"I do not over-intellectualize the production process. I try to keep it simple: Tell the damned story." - Tom Clancy

  3. #3
    WF Veteran InkwellMachine's Avatar
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    Quote Originally Posted by Gamer_2k4 View Post
    Drafted to fight unknown attackers, Markus must face the true nature of both his allies and enemies while confronting his own morals and sense of human worth.
    I really feel that internal struggles are generally part of the package. Any intelligent reader will assume that, under such difficult circumstances, a person will undergo some kind of inner turmoil. This doesn't tell us much about the story, just that some guy named Markus apparently fights some people and has some emotional struggles. Imagine if the summary for Star Wars was written that way: "Some Jedi knights do battle with the Sith and are forced to confront the true nature of this dark menace as well as that of their own brethren." Compared to the one in the OP, that summary uses more words and actually tells us less about the story.

    So I think you could pare it down a bit while exposing more of the main conflict/plot arc. It could really be advantageous to shoot for under twenty words. Don't feel discouraged if it takes a while--mine took about a month, and I'm still not entirely satisfied with it.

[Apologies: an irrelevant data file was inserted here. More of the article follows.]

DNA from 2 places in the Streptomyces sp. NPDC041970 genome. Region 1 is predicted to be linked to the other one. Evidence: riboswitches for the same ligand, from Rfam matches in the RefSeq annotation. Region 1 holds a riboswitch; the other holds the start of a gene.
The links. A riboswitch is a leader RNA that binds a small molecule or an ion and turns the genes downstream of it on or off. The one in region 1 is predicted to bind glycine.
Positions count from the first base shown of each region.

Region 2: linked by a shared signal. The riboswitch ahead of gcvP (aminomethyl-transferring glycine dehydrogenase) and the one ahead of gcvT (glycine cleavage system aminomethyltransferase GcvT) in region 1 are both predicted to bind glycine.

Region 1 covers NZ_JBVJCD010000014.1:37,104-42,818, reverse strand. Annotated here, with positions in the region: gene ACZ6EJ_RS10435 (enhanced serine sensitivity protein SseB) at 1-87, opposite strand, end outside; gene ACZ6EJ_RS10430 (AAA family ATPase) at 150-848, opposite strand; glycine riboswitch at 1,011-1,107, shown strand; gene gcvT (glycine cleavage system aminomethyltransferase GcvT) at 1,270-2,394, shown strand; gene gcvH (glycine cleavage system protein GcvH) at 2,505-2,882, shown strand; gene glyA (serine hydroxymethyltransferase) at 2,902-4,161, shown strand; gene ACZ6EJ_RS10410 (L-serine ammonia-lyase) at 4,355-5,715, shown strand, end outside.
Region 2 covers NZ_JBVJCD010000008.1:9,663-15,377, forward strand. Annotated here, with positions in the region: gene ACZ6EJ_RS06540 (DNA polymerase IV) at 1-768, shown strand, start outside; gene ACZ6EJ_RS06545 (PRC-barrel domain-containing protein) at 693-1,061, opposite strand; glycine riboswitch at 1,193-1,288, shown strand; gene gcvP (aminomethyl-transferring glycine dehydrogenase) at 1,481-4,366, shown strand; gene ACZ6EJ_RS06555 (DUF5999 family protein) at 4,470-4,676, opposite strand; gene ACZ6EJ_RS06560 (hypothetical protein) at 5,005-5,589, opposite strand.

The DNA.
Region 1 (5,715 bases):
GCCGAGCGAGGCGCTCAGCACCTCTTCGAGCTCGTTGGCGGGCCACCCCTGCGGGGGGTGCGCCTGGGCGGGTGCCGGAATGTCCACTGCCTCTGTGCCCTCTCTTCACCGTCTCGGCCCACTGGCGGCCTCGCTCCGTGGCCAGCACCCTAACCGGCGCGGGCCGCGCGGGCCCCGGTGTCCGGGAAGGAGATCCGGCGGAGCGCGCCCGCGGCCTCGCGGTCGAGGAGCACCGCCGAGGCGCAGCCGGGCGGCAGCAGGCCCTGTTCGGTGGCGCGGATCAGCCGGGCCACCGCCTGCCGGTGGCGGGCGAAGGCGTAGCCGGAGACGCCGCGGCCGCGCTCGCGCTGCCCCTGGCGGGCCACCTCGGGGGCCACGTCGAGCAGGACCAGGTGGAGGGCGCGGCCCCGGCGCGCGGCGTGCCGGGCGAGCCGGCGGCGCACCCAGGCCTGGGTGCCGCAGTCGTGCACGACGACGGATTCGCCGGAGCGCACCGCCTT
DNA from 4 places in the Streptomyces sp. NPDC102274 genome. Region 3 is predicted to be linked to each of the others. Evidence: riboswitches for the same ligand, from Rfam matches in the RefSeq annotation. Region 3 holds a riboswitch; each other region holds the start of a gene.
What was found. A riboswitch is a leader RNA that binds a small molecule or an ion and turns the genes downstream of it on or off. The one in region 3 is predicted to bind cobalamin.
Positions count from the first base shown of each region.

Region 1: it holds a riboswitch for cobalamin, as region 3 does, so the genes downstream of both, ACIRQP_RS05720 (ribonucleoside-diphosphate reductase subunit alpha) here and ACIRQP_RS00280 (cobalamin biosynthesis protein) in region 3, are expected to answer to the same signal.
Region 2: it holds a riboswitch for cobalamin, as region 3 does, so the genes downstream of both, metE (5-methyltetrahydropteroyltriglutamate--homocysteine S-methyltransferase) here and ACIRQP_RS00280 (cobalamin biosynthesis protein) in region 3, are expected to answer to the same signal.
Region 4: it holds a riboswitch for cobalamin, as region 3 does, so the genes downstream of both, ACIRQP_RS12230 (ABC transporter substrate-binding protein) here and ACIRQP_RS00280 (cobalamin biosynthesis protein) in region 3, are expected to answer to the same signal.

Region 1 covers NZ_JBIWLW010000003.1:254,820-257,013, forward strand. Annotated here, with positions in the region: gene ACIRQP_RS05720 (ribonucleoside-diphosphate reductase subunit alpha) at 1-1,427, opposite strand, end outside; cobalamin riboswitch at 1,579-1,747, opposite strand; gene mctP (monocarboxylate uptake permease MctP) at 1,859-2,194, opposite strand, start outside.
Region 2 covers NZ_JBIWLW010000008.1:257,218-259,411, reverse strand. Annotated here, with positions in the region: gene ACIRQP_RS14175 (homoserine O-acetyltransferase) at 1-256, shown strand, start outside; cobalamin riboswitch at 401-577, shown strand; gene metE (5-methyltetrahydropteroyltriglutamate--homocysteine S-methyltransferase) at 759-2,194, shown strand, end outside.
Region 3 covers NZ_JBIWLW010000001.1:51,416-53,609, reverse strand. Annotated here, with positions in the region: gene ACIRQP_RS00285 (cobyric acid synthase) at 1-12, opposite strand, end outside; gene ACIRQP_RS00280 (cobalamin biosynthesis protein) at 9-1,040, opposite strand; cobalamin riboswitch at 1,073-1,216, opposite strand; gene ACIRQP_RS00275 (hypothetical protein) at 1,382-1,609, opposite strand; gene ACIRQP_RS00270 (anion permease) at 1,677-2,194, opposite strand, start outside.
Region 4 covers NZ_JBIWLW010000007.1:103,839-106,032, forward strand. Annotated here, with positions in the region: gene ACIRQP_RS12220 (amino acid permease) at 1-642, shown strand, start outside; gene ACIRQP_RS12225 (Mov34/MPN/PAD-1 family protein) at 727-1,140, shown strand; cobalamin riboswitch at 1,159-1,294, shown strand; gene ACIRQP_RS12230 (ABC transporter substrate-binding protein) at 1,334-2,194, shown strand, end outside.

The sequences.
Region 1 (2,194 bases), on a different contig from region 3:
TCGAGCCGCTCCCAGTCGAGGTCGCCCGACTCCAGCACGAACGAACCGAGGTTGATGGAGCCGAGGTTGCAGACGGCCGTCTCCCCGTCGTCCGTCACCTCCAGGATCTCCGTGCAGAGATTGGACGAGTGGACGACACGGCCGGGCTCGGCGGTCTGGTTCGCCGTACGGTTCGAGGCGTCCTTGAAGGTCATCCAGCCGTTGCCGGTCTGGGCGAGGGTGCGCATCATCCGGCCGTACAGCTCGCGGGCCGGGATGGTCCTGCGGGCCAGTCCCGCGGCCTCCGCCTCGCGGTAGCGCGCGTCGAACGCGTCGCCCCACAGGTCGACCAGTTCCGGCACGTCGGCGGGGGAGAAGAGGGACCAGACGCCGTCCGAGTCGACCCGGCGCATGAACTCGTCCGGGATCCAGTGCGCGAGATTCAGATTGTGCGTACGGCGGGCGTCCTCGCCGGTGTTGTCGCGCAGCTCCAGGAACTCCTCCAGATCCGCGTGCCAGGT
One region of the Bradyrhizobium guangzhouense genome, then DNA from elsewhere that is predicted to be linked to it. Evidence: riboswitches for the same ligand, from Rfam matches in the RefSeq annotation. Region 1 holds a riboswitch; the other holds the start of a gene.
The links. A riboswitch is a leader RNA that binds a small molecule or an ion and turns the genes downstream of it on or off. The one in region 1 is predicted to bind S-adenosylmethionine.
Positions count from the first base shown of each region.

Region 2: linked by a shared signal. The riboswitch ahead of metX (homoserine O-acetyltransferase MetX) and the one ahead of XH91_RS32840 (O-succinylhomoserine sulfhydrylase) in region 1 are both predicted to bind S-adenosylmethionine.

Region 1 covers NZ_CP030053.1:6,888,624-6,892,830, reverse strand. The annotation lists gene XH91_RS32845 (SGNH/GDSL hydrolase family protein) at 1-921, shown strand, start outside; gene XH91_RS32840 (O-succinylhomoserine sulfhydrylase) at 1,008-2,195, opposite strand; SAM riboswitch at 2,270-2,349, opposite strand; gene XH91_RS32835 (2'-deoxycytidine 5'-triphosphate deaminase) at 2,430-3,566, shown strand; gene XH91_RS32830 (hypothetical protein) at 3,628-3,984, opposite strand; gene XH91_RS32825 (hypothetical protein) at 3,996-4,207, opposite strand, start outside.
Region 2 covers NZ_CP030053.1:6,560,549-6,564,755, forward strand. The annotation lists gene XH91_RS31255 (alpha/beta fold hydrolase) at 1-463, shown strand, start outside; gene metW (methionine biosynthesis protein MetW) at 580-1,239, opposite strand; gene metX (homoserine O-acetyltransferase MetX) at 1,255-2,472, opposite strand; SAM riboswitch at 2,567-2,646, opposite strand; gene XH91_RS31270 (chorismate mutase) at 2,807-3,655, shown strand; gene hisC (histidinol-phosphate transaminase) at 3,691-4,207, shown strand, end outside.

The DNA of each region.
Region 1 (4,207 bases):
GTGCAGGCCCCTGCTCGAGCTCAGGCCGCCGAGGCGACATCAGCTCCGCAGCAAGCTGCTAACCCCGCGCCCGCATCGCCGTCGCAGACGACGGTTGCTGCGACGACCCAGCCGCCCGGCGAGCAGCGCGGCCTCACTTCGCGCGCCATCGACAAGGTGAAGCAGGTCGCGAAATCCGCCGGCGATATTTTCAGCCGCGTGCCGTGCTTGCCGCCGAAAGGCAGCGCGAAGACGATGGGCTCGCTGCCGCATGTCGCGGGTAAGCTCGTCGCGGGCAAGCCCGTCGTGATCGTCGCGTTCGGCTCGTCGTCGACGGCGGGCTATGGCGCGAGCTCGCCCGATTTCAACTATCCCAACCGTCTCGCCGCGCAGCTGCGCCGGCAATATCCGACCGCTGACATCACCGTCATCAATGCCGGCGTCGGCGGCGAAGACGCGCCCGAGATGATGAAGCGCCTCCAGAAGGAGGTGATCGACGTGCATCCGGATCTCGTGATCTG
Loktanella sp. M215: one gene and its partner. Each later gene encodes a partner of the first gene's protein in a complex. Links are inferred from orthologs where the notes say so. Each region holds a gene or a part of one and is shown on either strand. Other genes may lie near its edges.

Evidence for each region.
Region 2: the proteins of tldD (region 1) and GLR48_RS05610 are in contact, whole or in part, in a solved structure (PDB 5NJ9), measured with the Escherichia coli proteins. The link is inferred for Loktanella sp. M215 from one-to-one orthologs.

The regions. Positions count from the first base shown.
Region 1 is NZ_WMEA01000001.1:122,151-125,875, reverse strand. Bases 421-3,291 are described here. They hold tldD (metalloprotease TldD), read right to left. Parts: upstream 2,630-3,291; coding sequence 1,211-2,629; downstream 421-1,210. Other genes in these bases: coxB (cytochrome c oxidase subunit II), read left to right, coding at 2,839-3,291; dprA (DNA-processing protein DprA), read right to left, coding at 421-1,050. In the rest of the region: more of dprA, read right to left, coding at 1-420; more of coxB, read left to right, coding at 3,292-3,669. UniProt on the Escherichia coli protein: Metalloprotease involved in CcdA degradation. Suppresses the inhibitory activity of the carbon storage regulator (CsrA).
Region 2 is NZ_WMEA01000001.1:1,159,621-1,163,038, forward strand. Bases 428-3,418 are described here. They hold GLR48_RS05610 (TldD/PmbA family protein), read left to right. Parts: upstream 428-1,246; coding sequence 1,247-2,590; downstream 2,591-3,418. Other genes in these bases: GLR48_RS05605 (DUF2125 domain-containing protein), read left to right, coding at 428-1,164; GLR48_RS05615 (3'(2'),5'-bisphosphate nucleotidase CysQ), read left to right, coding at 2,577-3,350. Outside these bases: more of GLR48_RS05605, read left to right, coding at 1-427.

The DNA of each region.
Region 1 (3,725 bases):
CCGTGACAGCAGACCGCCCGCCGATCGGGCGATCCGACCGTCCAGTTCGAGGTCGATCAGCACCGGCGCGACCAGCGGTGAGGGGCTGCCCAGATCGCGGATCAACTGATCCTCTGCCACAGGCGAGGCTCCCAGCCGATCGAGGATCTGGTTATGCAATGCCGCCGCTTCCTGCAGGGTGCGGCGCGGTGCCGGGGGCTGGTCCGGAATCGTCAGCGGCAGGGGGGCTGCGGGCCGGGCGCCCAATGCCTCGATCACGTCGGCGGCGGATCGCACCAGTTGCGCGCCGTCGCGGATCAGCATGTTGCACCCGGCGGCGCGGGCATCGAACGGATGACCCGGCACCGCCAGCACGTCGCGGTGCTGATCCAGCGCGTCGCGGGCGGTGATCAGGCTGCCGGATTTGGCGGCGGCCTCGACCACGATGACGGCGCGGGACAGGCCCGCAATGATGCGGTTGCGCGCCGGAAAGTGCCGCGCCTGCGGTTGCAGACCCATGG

But these are just my two cents. If you're happy with this one-sentence summary, by all means, use it.
    "Abandon the idea that you are ever going to finish. Lose track of the 400 pages and write just one page for each day, it helps. Then when it gets finished, you are always surprised." --John Steinbeck

  4. #4
    Good point. And regarding the word count, I have a "summary" document with a sentence, a paragraph, and a half page summaries. I didn't bother to check the word count for the sentence, but I might rework it and see what happens.
    "Either write something worth reading or do something worth writing." - Benjamin Franklin

    "I do not over-intellectualize the production process. I try to keep it simple: Tell the damned story." - Tom Clancy

  5. #5
    • A psychic shizophrenic rescues her sister from a dying fantasy world, and enjoys it way too much.